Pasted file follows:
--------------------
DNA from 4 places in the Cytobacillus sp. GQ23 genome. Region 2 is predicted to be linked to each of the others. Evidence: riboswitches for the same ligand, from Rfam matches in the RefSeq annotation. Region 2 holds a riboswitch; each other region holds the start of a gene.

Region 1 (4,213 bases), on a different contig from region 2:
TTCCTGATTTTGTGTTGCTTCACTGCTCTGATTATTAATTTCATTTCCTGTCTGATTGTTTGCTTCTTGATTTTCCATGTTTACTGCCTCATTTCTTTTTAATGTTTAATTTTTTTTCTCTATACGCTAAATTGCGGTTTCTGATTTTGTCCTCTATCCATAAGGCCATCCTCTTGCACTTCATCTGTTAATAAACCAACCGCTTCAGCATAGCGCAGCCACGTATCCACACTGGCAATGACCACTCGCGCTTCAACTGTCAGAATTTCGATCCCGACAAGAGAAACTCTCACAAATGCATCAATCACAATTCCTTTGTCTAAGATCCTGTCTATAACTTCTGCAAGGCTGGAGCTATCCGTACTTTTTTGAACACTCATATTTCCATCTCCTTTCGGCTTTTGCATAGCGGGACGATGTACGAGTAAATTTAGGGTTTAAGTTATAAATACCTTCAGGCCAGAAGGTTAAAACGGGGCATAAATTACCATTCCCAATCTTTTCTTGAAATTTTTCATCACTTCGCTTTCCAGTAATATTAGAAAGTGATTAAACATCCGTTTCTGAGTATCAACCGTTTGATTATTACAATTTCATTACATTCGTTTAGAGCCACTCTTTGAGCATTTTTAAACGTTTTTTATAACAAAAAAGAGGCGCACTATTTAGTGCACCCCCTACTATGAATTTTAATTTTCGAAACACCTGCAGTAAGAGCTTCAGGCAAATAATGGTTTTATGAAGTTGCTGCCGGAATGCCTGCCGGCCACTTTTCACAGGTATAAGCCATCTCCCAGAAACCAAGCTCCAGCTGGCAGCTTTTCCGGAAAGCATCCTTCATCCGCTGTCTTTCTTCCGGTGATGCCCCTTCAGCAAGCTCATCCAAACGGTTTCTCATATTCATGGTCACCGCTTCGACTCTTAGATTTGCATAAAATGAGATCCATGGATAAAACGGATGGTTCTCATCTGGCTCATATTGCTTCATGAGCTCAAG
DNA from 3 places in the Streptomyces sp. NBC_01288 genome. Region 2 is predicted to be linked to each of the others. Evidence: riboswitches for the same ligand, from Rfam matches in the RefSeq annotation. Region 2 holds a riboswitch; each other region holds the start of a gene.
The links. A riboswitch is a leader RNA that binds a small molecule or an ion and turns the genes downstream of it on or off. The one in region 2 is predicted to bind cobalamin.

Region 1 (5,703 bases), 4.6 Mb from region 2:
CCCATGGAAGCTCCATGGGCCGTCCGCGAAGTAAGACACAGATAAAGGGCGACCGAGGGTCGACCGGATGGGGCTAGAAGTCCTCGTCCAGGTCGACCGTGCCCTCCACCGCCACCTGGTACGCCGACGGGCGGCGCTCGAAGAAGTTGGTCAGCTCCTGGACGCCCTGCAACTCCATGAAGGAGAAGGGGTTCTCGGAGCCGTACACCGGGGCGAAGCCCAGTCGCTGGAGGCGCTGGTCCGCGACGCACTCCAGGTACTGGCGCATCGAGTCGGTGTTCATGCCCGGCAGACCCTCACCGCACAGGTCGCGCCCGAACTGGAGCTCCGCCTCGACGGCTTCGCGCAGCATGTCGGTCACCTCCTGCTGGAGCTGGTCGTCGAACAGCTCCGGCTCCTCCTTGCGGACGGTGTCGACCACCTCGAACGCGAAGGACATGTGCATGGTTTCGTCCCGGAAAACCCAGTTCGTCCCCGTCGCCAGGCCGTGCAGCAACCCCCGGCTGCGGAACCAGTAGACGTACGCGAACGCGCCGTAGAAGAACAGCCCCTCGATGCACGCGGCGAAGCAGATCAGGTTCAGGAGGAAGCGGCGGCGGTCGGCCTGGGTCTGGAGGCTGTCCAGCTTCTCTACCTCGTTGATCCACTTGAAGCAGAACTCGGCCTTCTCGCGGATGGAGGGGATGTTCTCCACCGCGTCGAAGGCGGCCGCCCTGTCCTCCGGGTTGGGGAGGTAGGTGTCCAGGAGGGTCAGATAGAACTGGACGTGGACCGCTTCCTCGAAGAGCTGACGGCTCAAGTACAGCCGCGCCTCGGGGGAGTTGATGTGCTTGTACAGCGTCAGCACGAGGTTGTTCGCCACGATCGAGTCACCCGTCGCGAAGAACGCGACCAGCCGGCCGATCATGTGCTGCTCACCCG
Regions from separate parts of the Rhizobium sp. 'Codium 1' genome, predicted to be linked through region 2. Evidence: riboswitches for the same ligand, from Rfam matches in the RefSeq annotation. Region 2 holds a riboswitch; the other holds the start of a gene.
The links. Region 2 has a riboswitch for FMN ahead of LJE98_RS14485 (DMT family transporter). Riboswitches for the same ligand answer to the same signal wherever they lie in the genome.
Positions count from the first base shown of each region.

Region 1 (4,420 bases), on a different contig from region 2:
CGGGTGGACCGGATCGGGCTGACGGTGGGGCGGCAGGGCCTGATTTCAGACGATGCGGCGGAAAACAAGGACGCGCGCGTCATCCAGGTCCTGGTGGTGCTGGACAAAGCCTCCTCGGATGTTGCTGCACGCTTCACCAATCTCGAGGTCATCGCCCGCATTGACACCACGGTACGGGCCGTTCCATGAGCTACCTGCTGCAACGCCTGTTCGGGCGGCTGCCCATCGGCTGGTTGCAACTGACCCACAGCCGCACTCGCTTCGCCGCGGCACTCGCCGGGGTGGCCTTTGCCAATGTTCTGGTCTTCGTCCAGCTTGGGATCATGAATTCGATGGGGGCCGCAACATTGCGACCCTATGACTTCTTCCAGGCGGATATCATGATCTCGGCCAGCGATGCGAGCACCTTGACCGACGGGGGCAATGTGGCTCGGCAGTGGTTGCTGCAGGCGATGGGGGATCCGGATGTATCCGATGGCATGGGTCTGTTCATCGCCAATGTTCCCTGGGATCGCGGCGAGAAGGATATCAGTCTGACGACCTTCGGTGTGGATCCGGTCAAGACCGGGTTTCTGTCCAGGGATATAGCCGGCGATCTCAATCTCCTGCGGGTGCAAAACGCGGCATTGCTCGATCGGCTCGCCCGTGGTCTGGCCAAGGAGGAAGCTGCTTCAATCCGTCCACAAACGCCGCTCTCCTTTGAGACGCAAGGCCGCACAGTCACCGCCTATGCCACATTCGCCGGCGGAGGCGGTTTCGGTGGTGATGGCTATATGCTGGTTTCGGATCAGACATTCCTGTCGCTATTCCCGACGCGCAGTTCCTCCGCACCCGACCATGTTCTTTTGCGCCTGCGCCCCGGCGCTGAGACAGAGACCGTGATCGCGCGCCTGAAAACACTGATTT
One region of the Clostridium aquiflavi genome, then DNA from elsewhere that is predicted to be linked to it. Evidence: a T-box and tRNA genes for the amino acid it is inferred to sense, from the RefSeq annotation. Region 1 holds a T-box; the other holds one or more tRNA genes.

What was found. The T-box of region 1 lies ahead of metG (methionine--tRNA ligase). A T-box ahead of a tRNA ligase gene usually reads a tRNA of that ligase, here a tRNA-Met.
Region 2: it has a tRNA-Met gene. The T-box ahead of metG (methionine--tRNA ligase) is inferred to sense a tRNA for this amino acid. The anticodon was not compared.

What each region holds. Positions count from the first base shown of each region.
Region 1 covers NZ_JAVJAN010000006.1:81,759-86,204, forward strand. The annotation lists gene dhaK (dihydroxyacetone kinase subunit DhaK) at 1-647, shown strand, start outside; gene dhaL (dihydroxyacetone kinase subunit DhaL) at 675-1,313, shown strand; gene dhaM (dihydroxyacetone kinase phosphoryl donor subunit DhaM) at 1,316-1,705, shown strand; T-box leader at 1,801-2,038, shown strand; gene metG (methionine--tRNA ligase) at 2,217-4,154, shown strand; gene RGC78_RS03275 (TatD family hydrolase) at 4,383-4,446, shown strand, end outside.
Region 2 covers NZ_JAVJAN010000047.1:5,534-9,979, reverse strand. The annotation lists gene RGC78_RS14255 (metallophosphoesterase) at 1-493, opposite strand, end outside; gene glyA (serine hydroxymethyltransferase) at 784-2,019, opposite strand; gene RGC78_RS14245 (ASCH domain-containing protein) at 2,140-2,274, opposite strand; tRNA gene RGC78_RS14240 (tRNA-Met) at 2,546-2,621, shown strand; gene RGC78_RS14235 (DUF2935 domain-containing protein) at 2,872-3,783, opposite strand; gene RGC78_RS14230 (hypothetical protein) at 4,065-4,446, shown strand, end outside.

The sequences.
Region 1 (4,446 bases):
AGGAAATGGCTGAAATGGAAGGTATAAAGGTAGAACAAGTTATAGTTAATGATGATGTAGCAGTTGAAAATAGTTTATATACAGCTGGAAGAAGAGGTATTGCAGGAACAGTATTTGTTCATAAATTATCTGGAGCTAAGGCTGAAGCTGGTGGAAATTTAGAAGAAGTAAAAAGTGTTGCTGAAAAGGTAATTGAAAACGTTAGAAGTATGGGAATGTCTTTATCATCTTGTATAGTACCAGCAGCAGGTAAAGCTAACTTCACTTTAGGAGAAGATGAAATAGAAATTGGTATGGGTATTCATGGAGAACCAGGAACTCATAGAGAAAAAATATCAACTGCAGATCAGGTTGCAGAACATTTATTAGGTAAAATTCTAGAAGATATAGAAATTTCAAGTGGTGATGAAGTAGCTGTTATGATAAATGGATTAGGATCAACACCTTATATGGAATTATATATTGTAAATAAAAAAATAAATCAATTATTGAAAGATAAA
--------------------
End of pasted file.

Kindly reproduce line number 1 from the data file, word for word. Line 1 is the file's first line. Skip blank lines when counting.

DNA from 4 places in the Cytobacillus sp. GQ23 genome. Region 2 is predicted to be linked to each of the others. Evidence: riboswitches for the same ligand, from Rfam matches in the RefSeq annotation. Region 2 holds a riboswitch; each other region holds the start of a gene.